An atheist U.S. Army soldier, joined by the Military Religious Freedom Foundation, has brought a lawsuit against the Army accusing them of a pattern of ‘Christian bias’. The examples of this ‘bias’ include quotes from a chaplain and another soldier about their desire to convert Muslims in Iraq and Afghanistan, a suicide prevention manual that encourages ‘connection to the divine’, and a few other laughably inconsequential things.

First, it is worth noting that Spc. Dustin Chalker is completely entitled to his own religious views (and, yes, I define atheism—a belief that there is no God—as a religion). But it is also worth noting that Spc. Chalker has been unable to present any evidence whatsoever of any criminal discrimination against atheists or other non-Christians. Statements made by other members of the military do not equate to official military policy, and a single sentence in a single suicide prevention manual is hardly evidence of any endemic ‘bias’ in the Army.

As a matter of principle, I agree completely with the Constitutional protection of free religion. This is a civil liberty. I also generally agree with the revisionist doctrine of a separation of church and state, though that’s not what the Constitution says. But neither equates to a freedom from religion. My right to practice my Christian faith does not mean I have a right to go through life exposed only to Christian practice. An atheist’s right to practice his religion does not mean he has a right to go through life without running into others practicing their religions either.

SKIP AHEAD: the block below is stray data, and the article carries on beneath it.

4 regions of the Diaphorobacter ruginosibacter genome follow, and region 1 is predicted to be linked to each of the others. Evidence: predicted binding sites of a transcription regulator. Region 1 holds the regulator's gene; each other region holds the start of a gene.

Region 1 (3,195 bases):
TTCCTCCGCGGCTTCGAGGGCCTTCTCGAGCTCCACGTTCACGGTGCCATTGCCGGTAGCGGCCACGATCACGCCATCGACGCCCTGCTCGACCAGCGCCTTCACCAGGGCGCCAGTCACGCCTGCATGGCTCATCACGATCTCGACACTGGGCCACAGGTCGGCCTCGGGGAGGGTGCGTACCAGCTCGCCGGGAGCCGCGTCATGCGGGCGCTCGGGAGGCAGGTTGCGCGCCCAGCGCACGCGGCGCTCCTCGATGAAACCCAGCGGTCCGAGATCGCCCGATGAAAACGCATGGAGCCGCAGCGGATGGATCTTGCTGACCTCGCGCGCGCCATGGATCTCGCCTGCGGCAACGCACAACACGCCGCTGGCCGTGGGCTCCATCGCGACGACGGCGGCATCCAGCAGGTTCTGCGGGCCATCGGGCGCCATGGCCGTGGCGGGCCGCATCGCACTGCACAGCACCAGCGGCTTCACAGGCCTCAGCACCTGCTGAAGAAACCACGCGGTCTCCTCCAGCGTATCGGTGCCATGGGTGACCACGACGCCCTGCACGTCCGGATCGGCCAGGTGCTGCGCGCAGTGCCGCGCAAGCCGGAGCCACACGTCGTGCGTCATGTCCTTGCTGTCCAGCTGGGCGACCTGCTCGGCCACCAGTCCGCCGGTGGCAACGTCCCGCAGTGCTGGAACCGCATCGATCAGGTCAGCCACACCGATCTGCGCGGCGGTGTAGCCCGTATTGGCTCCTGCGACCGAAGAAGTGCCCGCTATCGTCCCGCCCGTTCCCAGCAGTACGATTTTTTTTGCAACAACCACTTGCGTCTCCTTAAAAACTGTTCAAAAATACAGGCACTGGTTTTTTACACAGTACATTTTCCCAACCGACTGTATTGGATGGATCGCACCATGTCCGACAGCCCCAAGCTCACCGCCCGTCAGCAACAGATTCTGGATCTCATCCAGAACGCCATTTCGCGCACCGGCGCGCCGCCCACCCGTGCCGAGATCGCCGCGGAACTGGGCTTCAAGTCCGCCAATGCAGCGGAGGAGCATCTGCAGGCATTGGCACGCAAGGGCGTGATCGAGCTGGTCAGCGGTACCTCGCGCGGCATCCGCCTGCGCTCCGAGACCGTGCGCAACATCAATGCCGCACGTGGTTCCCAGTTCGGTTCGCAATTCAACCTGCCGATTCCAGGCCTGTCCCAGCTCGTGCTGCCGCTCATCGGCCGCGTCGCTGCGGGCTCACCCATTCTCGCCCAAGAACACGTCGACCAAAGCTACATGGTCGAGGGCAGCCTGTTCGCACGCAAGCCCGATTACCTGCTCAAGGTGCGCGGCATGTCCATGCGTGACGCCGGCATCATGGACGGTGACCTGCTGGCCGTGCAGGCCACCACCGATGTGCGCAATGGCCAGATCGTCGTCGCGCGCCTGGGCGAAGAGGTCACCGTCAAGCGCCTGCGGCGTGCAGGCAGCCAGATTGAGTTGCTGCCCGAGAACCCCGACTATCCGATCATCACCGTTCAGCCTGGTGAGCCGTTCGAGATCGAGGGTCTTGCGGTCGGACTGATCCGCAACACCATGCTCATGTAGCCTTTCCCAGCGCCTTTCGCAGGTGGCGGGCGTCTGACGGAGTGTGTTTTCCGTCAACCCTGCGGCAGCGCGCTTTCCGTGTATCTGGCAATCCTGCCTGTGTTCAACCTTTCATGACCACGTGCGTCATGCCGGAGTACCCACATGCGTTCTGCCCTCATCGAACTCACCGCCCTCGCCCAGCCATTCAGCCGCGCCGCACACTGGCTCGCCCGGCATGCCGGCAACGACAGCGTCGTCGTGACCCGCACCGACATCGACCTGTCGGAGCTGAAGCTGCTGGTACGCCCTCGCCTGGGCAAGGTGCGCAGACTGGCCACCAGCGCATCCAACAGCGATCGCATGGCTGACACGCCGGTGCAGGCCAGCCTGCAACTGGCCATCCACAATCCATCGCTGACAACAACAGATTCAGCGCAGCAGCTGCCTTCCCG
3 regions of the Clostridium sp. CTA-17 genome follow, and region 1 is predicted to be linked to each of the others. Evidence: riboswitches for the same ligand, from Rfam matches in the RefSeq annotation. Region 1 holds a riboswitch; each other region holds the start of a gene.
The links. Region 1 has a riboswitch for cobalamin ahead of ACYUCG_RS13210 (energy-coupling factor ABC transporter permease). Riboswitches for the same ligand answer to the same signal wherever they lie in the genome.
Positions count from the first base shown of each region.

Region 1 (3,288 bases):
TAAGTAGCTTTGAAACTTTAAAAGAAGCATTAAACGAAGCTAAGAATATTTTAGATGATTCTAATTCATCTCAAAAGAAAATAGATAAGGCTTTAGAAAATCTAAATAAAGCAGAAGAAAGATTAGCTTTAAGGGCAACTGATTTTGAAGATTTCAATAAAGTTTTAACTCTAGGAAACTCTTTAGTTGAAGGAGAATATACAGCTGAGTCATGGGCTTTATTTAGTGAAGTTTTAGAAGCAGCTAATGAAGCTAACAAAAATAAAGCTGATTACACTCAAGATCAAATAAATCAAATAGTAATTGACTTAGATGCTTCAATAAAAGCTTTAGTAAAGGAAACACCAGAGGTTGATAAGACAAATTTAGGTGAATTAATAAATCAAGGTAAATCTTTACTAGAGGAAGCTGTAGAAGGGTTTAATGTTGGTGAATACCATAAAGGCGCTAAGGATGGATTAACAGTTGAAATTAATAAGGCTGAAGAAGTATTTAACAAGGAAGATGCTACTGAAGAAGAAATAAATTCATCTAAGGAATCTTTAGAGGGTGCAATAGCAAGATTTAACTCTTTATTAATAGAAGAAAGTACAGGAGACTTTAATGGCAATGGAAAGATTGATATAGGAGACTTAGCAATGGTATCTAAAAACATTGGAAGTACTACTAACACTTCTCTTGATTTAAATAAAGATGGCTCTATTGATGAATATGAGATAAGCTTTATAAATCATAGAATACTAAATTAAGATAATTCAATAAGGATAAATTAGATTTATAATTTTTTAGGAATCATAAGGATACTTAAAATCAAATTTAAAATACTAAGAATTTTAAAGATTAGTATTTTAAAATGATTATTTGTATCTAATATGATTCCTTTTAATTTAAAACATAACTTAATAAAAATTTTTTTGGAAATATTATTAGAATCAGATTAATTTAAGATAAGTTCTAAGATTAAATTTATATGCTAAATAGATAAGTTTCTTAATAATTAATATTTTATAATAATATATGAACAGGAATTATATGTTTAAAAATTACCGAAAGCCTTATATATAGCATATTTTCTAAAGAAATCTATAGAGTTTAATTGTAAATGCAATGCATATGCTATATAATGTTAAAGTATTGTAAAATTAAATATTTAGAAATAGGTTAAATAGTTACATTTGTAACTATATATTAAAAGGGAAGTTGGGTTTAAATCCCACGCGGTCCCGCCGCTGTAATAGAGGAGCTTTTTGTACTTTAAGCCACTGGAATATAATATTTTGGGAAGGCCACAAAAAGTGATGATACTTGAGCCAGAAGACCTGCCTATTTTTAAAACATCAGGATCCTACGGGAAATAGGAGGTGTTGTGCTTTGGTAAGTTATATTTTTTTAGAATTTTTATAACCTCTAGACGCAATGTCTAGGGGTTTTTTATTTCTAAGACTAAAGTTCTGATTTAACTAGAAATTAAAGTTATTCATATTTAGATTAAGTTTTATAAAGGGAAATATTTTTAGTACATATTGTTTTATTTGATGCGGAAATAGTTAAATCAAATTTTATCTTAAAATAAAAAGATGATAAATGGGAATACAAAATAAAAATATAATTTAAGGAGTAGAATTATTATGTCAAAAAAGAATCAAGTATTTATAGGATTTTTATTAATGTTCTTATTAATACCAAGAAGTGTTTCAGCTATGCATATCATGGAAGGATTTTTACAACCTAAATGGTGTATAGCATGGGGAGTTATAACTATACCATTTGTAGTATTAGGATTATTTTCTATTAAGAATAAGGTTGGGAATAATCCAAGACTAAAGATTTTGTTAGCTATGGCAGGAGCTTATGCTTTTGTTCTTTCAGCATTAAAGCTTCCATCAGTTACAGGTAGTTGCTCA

The original meaning of the First Amendment would have allowed government support of religion—even a single, particular religion—provided it was not ‘established’ by the government and the government didn’t limit anybody else’s religious practice. We’ve moved to a much more expansive read of the text, and that’s probably okay in this case, but members of the military still have a fundamental civil right to practice their religion. Spc. Chalker doesn’t have to like it, and I’m sure he doesn’t since the majority of our brave soldiers are Christians, but his suit is entirely without merit.

Scott Bradford has been building web sites and using them to say what he thinks since 1995, which tended to get him in trouble with power-tripping assistant principals at the time. He holds a bachelor’s degree in Public Administration from George Mason University, but has spent most of his career (so far) working on public- and private-sector web sites. He is not a member of any political party, and brands himself an ‘independent constitutional conservative.’ In addition to holding down a day job and blogging about challenging subjects like politics, religion, and technology, Scott is also a devout Catholic, gun-owner, bike rider, and music lover with a wife, two cats, and a dog.